Length: 124 minutes
Director: Yang Feng
Cast: Zhang Hanyu, Fan Wei, Vision Wei, Zhou Ye, Yu Haoming
Language: Mandarin with English and Chinese subtitles
In theatres from 2 December (Singapore)
1 out of 5 stars
The latter half of this year saw several Chinese nationalist films, including The Battle At Lake Changjin, My Country, My Parents, and 1921. This was mainly due to the celebrations for the Chinese Communist Party’s 100th anniversary, and China’s National Day.
Railway Heroes, the latest film in this lineup, is set during the Second Sino-Japanese war in a railway station. Based on the accounts of descendants of the soldiers of the Lunan Railway Guerrilla, Railway Heroes is “dedicated to the heroes of the Shandong Rail Corps, 115th Battalion of the 8th Route Army.”
As its title suggests, the film hails the Chinese who fought against the Japanese at the railway as heroes. Often, films like this tend to remind the Chinese that the peace they have now is a result of the sacrifices of these heroes — their ancestors. It's like a subtle threat or warning that you should not forget history.
Taking the role of the antagonist is Hiroyuki Mori, who plays senior Japanese agent Fujiwara. The character design alone is enough to convey the idea that Fujiwara is the devil in the story. With cold, sharp eyes, a goatee, and a wicked grin, Fujiwara is the iconic villain.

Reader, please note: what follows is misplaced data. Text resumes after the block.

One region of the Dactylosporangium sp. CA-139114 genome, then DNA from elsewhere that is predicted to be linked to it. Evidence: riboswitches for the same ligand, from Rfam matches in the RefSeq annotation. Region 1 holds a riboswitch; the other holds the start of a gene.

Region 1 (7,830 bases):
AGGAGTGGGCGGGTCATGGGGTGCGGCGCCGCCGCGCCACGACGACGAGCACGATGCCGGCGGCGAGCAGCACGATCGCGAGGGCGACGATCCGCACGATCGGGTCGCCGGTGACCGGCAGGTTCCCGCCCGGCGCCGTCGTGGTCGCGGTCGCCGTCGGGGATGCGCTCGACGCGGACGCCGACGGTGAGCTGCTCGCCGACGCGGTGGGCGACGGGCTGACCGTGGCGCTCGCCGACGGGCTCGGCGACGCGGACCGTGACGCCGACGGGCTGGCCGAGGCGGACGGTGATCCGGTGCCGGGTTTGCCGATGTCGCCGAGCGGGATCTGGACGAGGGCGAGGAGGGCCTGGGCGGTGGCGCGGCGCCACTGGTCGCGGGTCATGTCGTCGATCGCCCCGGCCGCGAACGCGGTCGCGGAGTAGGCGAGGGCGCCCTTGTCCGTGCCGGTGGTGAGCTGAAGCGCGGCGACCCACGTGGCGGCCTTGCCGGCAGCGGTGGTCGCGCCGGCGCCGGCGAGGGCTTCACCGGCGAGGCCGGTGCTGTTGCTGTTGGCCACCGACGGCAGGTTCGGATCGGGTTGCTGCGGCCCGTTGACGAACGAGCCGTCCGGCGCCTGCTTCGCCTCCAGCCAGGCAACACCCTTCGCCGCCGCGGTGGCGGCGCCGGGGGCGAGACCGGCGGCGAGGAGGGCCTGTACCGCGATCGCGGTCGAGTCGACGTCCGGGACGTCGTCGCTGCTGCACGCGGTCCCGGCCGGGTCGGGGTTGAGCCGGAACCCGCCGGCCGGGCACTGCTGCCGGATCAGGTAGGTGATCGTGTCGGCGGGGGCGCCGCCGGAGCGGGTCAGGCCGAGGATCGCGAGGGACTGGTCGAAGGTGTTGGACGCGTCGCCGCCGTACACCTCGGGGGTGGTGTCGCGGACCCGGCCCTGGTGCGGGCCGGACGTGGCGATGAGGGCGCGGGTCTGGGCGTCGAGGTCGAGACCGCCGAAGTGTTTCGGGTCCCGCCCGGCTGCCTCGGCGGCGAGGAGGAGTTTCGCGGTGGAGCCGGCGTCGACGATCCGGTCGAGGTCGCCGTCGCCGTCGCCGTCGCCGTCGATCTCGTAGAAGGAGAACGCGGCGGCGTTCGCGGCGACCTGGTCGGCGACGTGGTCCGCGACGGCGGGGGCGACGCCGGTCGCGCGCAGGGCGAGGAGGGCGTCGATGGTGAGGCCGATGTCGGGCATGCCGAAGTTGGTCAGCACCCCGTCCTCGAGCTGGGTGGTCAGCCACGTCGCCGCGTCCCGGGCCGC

Railway Heroes further demonised the Japanese with sadistic torture scenes, which will definitely stir up feelings of hatred between both countries. The script is also not forgiving, using derogatory names to refer to the Japanese. There is also a despising attitude in the conversations between the Chinese and Japanese.
While other Chinese propaganda films go a step further with more factual historical recounts, heart-wrenching scenes, comedic elements or thrilling suspense, Railway Heroes seems to be more superficial. One cringeworthy scene even features soldiers drawing the emblem of the CCP, and pledging their loyalty.
Most of the film involves stealth, undercover operations, and gunfire, but the action scenes are not impressive. The only interesting thing about Railway Heroes is probably the fact that the theme song is sung by Andy Lau. It was a pleasant surprise to hear his voice as the credits rolled.
However, the song, which was originally a song for Railway Guerrilla (1956), is propaganda as well. Part of the lyrics read, “The end of the devil is coming.” Although there is no specific reference to the Japanese, the Chinese often referred to the Japanese as devils.
Railway Heroes is, by far, the most disappointing and cringeworthy among the Chinese propaganda films that we have seen this year. It could have been better if it focuses on the suspense and thrill of the undercover operations, instead of emphasising how evil the Japanese are, in contrast to how heroic the Chinese are.
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